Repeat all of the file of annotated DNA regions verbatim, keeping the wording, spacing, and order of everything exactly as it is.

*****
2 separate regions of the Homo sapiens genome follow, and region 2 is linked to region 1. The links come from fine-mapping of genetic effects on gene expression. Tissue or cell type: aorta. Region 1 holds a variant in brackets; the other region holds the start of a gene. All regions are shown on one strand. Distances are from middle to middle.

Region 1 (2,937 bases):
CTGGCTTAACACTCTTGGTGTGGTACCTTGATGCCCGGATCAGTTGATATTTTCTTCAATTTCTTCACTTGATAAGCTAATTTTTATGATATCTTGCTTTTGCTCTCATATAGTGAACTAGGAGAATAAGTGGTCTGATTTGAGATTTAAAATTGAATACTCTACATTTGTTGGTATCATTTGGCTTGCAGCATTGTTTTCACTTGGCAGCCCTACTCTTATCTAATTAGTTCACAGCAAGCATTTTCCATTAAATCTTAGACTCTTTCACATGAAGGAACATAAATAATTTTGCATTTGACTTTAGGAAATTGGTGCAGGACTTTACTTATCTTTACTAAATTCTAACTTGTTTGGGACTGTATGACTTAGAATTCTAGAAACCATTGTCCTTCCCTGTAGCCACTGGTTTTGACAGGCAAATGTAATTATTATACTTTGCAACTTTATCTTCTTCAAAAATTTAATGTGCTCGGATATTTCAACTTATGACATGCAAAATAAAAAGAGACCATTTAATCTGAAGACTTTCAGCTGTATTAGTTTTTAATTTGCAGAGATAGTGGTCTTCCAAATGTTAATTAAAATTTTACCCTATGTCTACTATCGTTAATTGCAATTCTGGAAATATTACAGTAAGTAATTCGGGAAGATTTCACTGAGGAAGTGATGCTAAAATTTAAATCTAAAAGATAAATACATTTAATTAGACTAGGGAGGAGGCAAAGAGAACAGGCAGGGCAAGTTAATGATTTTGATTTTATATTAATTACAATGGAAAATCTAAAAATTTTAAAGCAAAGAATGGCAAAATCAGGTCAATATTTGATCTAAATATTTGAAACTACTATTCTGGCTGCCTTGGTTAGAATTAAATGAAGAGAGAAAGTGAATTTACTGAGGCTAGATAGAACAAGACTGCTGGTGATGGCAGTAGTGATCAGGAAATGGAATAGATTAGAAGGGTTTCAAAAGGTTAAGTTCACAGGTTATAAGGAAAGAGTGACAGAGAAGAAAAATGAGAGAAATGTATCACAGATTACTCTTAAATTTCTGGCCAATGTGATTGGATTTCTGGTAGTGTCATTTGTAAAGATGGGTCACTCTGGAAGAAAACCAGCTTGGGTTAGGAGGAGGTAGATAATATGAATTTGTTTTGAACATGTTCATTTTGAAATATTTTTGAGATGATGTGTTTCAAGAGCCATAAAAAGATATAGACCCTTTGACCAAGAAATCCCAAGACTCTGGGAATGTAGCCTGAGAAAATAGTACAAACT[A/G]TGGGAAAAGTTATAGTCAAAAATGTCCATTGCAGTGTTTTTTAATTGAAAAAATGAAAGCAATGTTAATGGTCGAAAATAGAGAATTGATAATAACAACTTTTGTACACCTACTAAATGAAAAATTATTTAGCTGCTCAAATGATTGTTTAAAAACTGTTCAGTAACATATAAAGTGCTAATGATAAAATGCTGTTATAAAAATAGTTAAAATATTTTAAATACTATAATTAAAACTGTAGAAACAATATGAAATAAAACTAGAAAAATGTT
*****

2 separate regions of the Homo sapiens genome follow, and region 2 is linked to region 1. The links come from fine-mapping of genetic effects on gene expression. Tissue or cell type: aorta. Region 1 holds a variant in brackets; the other region holds the start of a gene. All regions are shown on one strand. Distances are from middle to middle.

Region 1 (2,937 bases):
CTGGCTTAACACTCTTGGTGTGGTACCTTGATGCCCGGATCAGTTGATATTTTCTTCAATTTCTTCACTTGATAAGCTAATTTTTATGATATCTTGCTTTTGCTCTCATATAGTGAACTAGGAGAATAAGTGGTCTGATTTGAGATTTAAAATTGAATACTCTACATTTGTTGGTATCATTTGGCTTGCAGCATTGTTTTCACTTGGCAGCCCTACTCTTATCTAATTAGTTCACAGCAAGCATTTTCCATTAAATCTTAGACTCTTTCACATGAAGGAACATAAATAATTTTGCATTTGACTTTAGGAAATTGGTGCAGGACTTTACTTATCTTTACTAAATTCTAACTTGTTTGGGACTGTATGACTTAGAATTCTAGAAACCATTGTCCTTCCCTGTAGCCACTGGTTTTGACAGGCAAATGTAATTATTATACTTTGCAACTTTATCTTCTTCAAAAATTTAATGTGCTCGGATATTTCAACTTATGACATGCAAAATAAAAAGAGACCATTTAATCTGAAGACTTTCAGCTGTATTAGTTTTTAATTTGCAGAGATAGTGGTCTTCCAAATGTTAATTAAAATTTTACCCTATGTCTACTATCGTTAATTGCAATTCTGGAAATATTACAGTAAGTAATTCGGGAAGATTTCACTGAGGAAGTGATGCTAAAATTTAAATCTAAAAGATAAATACATTTAATTAGACTAGGGAGGAGGCAAAGAGAACAGGCAGGGCAAGTTAATGATTTTGATTTTATATTAATTACAATGGAAAATCTAAAAATTTTAAAGCAAAGAATGGCAAAATCAGGTCAATATTTGATCTAAATATTTGAAACTACTATTCTGGCTGCCTTGGTTAGAATTAAATGAAGAGAGAAAGTGAATTTACTGAGGCTAGATAGAACAAGACTGCTGGTGATGGCAGTAGTGATCAGGAAATGGAATAGATTAGAAGGGTTTCAAAAGGTTAAGTTCACAGGTTATAAGGAAAGAGTGACAGAGAAGAAAAATGAGAGAAATGTATCACAGATTACTCTTAAATTTCTGGCCAATGTGATTGGATTTCTGGTAGTGTCATTTGTAAAGATGGGTCACTCTGGAAGAAAACCAGCTTGGGTTAGGAGGAGGTAGATAATATGAATTTGTTTTGAACATGTTCATTTTGAAATATTTTTGAGATGATGTGTTTCAAGAGCCATAAAAAGATATAGACCCTTTGACCAAGAAATCCCAAGACTCTGGGAATGTAGCCTGAGAAAATAGTACAAACT[A/G]TGGGAAAAGTTATAGTCAAAAATGTCCATTGCAGTGTTTTTTAATTGAAAAAATGAAAGCAATGTTAATGGTCGAAAATAGAGAATTGATAATAACAACTTTTGTACACCTACTAAATGAAAAATTATTTAGCTGCTCAAATGATTGTTTAAAAACTGTTCAGTAACATATAAAGTGCTAATGATAAAATGCTGTTATAAAAATAGTTAAAATATTTTAAATACTATAATTAAAACTGTAGAAACAATATGAAATAAAACTAGAAAAATGTT